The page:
Sometimes, it really is too good to be true. Such is the case with promotional products and the never-ending search for lower cost items – both on the part of distributors and their clients. The market was delivered a warning sign of sorts last week when a mobile power charger sold in retail stores was recalled by the Consumer Product Safety Commission (CPSC) because it can overheat and pose a fire hazard.
The product in question, which was branded as the Vibe USB Mobile Power Bar, was sold in Five Below stores between January and March of this year and was imported from China by Edison, NJ-based DGL Group Ltd, a company that’s not listed as a supplier or distributor with ASI. The CPSC recalled nearly 100,000 of the items, and said consumers should immediately stop using the power bars, unplug them from electrical outlets, and return them to DGL or Five Below for a refund.
That refund would be for $5, the amount consumers paid for the item – a paltry charge for a product that should be at least double or even triple that price. “I am not surprised at all by the recall,” Reggie Gonzalez, vice president of product sales for industry supplier iClick (asi/62124), told Counselor. “Since we launched our mobile accessories, we have seen some inexpensive product being purchased by our customers and are relaying information to us that there is some defective merchandise out there in the marketplace, including product within our industry.”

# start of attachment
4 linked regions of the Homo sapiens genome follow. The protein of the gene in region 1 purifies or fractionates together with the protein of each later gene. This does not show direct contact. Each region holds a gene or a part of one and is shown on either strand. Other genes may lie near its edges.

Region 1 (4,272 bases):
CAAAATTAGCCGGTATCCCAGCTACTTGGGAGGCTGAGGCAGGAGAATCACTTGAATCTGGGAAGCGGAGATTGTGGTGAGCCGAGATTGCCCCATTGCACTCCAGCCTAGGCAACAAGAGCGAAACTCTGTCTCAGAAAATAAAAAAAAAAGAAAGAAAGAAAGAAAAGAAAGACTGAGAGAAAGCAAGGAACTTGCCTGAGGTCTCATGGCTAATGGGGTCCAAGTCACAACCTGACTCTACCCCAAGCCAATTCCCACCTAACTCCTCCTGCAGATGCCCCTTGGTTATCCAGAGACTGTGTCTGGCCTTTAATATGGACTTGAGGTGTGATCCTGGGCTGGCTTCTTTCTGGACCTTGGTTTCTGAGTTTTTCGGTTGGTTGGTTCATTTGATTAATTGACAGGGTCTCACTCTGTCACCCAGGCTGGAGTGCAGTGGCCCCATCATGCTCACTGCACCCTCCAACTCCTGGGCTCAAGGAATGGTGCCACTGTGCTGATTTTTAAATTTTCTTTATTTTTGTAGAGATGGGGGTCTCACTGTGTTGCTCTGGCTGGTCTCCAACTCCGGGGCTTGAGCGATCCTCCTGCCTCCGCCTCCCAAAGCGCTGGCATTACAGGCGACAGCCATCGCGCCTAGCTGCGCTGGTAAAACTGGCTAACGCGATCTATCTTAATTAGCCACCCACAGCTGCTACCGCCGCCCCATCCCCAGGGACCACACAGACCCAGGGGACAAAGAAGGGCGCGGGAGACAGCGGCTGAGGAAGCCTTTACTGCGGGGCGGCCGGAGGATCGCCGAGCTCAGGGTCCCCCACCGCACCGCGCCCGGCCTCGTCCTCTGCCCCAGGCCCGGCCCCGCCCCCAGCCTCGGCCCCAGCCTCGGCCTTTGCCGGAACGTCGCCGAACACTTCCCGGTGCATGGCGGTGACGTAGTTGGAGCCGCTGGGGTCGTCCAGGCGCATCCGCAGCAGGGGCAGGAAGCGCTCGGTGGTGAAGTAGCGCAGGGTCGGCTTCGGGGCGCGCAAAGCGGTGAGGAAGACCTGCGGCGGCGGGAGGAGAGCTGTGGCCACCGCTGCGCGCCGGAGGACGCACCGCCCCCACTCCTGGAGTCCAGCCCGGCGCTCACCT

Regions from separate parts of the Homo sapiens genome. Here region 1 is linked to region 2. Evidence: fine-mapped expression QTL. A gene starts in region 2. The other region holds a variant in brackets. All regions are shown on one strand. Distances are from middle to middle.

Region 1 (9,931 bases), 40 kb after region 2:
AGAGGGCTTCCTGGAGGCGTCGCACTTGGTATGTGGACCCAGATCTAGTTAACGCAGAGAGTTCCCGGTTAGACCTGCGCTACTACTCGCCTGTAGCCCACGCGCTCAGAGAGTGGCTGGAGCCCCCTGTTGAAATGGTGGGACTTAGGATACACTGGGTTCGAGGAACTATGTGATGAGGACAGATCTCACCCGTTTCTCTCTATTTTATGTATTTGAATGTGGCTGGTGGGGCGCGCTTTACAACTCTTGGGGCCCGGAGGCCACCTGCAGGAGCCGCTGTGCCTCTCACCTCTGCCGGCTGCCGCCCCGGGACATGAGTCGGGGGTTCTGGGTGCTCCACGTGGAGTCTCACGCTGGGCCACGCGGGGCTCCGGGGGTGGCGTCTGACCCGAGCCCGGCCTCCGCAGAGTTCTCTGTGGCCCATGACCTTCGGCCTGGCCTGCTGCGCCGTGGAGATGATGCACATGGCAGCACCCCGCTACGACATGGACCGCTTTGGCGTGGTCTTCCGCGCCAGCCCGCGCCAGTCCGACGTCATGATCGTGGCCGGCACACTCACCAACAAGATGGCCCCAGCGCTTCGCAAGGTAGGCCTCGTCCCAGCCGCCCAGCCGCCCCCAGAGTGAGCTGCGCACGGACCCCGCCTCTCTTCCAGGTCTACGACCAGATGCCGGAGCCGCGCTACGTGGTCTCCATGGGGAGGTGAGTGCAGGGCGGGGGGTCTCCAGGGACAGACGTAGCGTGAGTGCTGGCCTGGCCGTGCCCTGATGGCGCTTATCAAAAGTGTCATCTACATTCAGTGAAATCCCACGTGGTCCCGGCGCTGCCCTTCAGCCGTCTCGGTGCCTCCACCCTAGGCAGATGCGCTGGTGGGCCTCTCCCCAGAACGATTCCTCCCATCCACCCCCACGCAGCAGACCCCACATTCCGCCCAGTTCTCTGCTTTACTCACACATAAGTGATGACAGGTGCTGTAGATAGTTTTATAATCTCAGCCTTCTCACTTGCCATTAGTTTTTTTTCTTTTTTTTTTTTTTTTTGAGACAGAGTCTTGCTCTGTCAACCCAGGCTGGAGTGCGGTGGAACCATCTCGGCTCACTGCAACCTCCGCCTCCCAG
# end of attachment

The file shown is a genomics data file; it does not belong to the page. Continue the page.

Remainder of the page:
And, that’s the concern: Clients are often so focused on price that distributors could be purchasing products that are at best inferior and at worst defective or unsafe. Safety matters today – not just for suppliers. It’s something distributors need to be aware of, as well, for the good of their clients and the good of the market as a whole. The key is to ask questions and get educated about the make-up of these mobile power chargers – some have batteries that can best be described as powerless.
These chargers all look alike – much like many items in the ad specialty market – but the insides can be very different. It’s incumbent upon distributors to recognize the differences between a $2 charger and a $12 one, so that they can fully explain those different characteristics to clients. Yes, they’re looking to pay less for items, but if they knew the cheaper charger could get them in hot water with the CPSC, would they rush to spend so much less? Probably not. “If the consumer is concerned about the safety of the product,” said Harris Cohen, president and CEO of All-In-One (asi/34256), “it is likely that higher-priced power banks will incorporate better components and safety features.”
And, that’s something that’s good for everybody in the promotional product supply chain: suppliers, distributors, and clients.